numinosity. “Everyone would stop eating.”

The possession of the muses. So theyt think they know. A lot of other things eveyone else thinks they know too.

What kind of music has the most profound moral and political reproduction

The many decide that way by intense emotional attachment.

Artisans- the craftsmen. They do teach and practice a practical art.

They thought they knew a lot of other thiongs, like how to live the good life.

Socrates has a divine mission; For the god.

Service to the god- pointing out to people that they do not know what they thought they knew.

[Margin: Why is this a service of the god? The audience is skeptical.]

Cracow, Poland teaching of Apology

-they just let him have it

Never dig a pit for a student that you cannot fill.

Not iconoclasm.

[Crito reading notes]

Notebook, p. 10

Top margin: Lecture Apology. Crime and invention. The freedom consists in knowledge of reality. Rationalistic freedom and intention

Meletus. What is so wrong with answering: “The laws?” (He could have used that answer to some good)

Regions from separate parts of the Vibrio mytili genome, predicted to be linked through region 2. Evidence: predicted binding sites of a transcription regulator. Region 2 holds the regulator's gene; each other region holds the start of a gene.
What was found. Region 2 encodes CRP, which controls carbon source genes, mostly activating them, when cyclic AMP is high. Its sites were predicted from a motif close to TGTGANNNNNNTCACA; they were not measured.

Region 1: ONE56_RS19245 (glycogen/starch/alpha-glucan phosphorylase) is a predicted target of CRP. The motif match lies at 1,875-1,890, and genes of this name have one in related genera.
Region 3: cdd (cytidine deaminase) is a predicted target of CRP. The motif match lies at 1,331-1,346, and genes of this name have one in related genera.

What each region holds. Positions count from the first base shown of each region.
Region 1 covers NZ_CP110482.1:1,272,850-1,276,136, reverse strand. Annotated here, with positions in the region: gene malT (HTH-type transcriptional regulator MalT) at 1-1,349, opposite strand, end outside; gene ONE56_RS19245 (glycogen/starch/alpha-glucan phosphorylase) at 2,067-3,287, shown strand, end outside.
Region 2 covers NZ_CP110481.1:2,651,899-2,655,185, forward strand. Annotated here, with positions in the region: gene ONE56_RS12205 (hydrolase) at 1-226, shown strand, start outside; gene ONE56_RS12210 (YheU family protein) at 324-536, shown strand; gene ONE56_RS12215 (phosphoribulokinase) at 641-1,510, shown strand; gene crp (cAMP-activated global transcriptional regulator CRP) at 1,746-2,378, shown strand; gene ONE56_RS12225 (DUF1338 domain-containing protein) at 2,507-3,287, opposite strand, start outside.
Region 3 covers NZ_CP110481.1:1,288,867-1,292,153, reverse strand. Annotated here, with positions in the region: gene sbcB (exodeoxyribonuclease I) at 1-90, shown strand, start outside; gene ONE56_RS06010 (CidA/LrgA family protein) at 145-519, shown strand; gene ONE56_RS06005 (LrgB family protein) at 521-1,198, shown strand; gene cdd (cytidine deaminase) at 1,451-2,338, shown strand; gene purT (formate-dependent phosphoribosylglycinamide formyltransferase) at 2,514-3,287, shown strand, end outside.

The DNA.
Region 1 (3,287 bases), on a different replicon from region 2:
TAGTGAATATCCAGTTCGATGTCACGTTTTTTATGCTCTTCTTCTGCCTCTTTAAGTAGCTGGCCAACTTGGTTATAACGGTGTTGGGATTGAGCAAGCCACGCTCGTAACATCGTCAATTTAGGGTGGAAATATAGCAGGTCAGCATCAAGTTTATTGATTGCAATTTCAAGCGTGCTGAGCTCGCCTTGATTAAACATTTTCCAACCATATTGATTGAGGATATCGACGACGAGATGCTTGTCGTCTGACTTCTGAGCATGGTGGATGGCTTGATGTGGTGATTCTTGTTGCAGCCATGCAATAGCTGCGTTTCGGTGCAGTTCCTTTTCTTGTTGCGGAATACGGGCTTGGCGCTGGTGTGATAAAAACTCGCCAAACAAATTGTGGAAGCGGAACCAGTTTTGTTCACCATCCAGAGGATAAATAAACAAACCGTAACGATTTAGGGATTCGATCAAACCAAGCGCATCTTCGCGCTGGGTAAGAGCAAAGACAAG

He is out to show Meletus’ folly

Who? Everyone. To show that Meletus never cared about the improvement of the young.

The horse trainer.


No one would intentionally make someone worse, because he himself then would be harmed.

All harm is done unintentionally. If not intentional, its not a crime.

Acts of agents are intentional. Degrees of murder. Sanity, if your sane, you are responsible. If not sane, determined.

No person in his right mind would voluntarily do something to harm him.

Joury: “What!? No one voluntarily does wrong!? crime!?

All law and crime depends upon volition. He’ therefore, here undermines thew basis of all law.

2 senses of intentional.

[margin: Forgiveness is the truth above the law. Philosophers as such won’t punish]

We cannot act intentionalloy unless we know reality.

Jury: “Boy, he sure makes weaker arguments appear stronger”

Given[ing] Meletus a chance to make the indictment more extreme- and he will- Meletus goes for it. “Atheist.” contradiction. Mixes up with Anaxagoras.

Notebook p. 11-13 Crito second reading notes

p.13: Lecture